Role and applications of cell wall proteins

Role of cell wall proteins in bacteria-host interactions

The surface proteins of probiotic or commensal bacteria are thought to facilitate mucosal colonization and persistence in the gastrointestinal tract; they may also favor cross-talk with immune cells by mediating direct contact with the intestinal mucosa. The role of pili appendages and mucus-binding proteins as surface determinants in certain LAB strains has been underscored: they allow bacteria to adhere to intestinal epithelial cells or mucus. Notably, the pili identified in L. rhamnosus GG confer the ability to adhere to the intestinal epithelial cells (Caco-2) and human intestinal derived mucus; they also promote biofilm formation [185, 186]. Furthermore, pili synthetized by a natural isolate of L. lactis allow the strain to adhere to intestinal epithelial cells (Caco-2) [167]. Two types of surface determinants--pili and mucus-binding proteins--have also been shown to play a role in bacterial adhesion to model mucins, and mucus-binding proteins make a greater contribution under shear flow conditions [187]. Moreover, L. rhamnosus GG pili are involved in reducing IL8 mRNA expression provoked by other cell surface components, such as LTAs in intestinal epithelial cells [185]. Other cell wall-associated or secreted proteins of probiotic strains have also been shown to be involved in modulating the response of the host immune system. In L. acidophilus NCFM, the S-layer protein A (SlpA) has been found to be a ligand that is recognized by the surface lectin receptor DC-SIGN, which is functionally involved in the modulation of DCs [188]. The attachment of bacteria to DCs has been shown to stimulate immature DCs and regulate T-cell function. Also, p40 and p75, two proteins described above (section 1.6) that demonstrate PGH activity and that are secreted by L. rhamnosus, prevent cytokine-induced apoptosis in IECs, and anti-inflammatory properties have been attributed to the action of p40's N-terminal [9294].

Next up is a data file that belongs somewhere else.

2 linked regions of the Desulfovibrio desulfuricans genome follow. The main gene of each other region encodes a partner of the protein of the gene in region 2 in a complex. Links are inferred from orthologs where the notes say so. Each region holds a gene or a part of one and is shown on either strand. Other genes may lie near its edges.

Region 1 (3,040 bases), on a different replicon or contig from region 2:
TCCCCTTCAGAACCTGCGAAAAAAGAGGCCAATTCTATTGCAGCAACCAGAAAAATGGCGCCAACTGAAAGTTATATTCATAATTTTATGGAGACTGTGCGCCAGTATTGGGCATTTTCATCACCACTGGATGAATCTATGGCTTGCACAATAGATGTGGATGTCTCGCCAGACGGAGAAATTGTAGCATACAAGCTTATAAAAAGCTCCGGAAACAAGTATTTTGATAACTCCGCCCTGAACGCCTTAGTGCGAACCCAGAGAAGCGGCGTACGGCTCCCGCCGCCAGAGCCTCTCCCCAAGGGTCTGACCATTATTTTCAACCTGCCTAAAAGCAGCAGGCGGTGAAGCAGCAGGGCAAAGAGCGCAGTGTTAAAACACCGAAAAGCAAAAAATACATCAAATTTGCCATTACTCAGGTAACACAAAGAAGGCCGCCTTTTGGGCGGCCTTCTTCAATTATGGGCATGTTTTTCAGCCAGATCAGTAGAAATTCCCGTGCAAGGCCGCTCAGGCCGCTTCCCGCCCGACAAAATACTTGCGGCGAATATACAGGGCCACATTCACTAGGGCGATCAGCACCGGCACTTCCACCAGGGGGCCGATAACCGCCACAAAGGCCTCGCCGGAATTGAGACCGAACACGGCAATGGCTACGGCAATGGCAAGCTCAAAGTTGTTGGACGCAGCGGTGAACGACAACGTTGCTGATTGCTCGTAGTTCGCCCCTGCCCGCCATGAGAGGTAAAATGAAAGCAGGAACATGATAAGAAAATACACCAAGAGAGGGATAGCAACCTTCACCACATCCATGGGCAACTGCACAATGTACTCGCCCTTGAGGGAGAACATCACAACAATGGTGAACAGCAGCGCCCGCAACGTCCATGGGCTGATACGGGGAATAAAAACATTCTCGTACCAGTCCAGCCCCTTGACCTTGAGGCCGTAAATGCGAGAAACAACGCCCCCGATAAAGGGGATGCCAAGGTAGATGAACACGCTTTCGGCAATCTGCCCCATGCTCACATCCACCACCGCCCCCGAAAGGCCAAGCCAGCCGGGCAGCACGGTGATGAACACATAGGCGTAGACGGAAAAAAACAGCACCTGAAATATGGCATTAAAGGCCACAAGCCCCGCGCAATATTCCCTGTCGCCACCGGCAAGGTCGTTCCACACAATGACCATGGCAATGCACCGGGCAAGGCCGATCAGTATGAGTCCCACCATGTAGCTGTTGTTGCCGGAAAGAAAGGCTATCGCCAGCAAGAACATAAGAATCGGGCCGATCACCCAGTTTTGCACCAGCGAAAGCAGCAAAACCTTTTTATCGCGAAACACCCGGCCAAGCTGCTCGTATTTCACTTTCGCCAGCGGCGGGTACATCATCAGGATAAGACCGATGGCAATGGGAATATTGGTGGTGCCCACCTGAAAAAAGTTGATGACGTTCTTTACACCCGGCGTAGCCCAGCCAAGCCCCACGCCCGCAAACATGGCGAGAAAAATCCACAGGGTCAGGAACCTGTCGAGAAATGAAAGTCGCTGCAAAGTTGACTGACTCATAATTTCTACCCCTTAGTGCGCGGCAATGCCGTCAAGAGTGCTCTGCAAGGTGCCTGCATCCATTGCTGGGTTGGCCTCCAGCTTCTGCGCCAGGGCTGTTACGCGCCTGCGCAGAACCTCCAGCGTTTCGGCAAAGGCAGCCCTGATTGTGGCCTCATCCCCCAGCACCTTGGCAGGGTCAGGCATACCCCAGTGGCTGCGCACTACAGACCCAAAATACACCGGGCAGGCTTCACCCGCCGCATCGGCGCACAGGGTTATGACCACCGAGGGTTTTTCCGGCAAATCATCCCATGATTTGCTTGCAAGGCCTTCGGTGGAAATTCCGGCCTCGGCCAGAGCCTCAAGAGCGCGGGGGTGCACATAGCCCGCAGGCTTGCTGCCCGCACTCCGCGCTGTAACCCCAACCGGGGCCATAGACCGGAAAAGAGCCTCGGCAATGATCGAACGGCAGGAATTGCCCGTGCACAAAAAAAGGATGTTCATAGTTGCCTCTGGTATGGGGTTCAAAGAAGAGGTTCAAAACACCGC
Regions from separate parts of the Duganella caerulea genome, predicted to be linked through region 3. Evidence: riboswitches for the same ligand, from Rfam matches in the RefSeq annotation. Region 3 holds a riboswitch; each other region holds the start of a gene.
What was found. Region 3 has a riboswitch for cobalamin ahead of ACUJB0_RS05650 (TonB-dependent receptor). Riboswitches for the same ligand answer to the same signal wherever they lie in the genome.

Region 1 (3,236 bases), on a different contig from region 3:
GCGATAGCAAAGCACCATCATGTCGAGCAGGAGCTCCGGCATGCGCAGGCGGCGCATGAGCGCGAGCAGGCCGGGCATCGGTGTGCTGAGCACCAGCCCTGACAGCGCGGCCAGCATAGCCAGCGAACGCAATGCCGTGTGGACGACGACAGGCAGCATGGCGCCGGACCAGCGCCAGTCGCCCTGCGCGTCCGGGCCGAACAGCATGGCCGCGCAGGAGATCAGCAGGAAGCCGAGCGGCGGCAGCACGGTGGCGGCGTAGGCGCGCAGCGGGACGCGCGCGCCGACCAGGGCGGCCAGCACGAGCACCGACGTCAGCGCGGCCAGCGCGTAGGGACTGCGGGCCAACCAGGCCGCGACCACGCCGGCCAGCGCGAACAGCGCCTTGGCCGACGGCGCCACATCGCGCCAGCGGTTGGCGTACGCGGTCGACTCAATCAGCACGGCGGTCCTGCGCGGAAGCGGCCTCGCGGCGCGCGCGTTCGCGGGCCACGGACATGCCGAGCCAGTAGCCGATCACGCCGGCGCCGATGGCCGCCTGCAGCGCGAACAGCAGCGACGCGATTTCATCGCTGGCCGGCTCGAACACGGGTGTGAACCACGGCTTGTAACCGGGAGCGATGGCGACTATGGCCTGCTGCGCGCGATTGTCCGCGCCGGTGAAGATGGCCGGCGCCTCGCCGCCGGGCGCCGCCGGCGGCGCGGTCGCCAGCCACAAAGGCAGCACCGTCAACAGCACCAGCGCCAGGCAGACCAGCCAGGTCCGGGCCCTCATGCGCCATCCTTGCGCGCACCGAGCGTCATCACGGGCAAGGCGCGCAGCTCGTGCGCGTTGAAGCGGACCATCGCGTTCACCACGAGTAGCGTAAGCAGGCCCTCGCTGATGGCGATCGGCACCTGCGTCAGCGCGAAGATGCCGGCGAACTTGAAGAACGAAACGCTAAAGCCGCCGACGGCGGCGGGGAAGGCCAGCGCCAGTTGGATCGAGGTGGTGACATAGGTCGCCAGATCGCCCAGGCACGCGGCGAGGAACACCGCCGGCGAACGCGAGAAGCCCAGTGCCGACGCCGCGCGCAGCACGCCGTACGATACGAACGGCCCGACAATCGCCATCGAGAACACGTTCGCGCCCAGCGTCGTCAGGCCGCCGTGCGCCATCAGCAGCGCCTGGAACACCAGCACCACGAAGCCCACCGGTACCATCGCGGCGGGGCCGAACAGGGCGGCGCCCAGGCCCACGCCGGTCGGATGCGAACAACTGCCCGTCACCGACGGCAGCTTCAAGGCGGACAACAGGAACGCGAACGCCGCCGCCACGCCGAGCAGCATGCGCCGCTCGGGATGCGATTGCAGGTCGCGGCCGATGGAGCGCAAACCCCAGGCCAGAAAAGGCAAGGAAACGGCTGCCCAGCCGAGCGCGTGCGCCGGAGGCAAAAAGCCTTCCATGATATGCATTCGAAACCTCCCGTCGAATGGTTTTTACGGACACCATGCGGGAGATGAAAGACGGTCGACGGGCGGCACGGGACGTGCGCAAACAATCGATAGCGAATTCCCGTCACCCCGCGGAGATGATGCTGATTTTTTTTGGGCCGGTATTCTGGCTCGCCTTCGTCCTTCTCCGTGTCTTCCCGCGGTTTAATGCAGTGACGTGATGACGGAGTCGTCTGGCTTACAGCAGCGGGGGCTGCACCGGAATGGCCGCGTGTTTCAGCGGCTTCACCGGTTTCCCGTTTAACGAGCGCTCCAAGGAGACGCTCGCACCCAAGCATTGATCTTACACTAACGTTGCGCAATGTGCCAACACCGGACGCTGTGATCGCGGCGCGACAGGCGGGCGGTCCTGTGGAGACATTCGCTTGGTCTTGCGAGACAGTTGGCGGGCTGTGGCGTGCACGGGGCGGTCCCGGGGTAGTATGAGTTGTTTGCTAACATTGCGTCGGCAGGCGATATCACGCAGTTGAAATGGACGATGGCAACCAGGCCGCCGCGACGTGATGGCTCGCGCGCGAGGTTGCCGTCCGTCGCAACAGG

Applications for vaccine development

From an applied perspective, LAB, because of their GRAS status, are considered to be convenient vectors for delivering therapeutic proteins or antigens to gastrointestinal tract mucosa. In an alternative approach to vector creation that avoids the use of genetically modified bacteria, proteins of interest can be fused with CWBDs found in cell wall proteins and then anchored on the surfaces of LAB. The ability of LysM and SLH domains to bind to bacterial cell walls has been exploited to display protein antigens on LAB surfaces when developing oral vaccines [184, 189].

Concluding remarks and perspectives

Remarkable advances have been made in the last two decades in terms of understanding the structure and function of LAB cell walls. Cell wall components have been purified from several LAB species, which has allowed the elucidation of fine-scale cell wall structure as well as interspecific and intraspecific variation. In tandem, genes involved in cell wall biosynthesis, modification, and degradation pathways have been identified, which has allowed for the construction of mutants that can be used to investigate the role of such genes in bacterial physiology; the results obtained can also inform technological and health applications of LAB. Specific progress has been made with regards to deciphering the molecular mechanisms that control PGH activity and bacterial autolysis, the anchoring of cell wall proteins on the bacterial surface, the adsorption of bacteriophages to the target bacterial surface, and the cross-talk between probiotic bacteria and host cells. The results obtained have underscored the importance of further investigating LAB cell wall structure and function and thus expanding into new directions of research.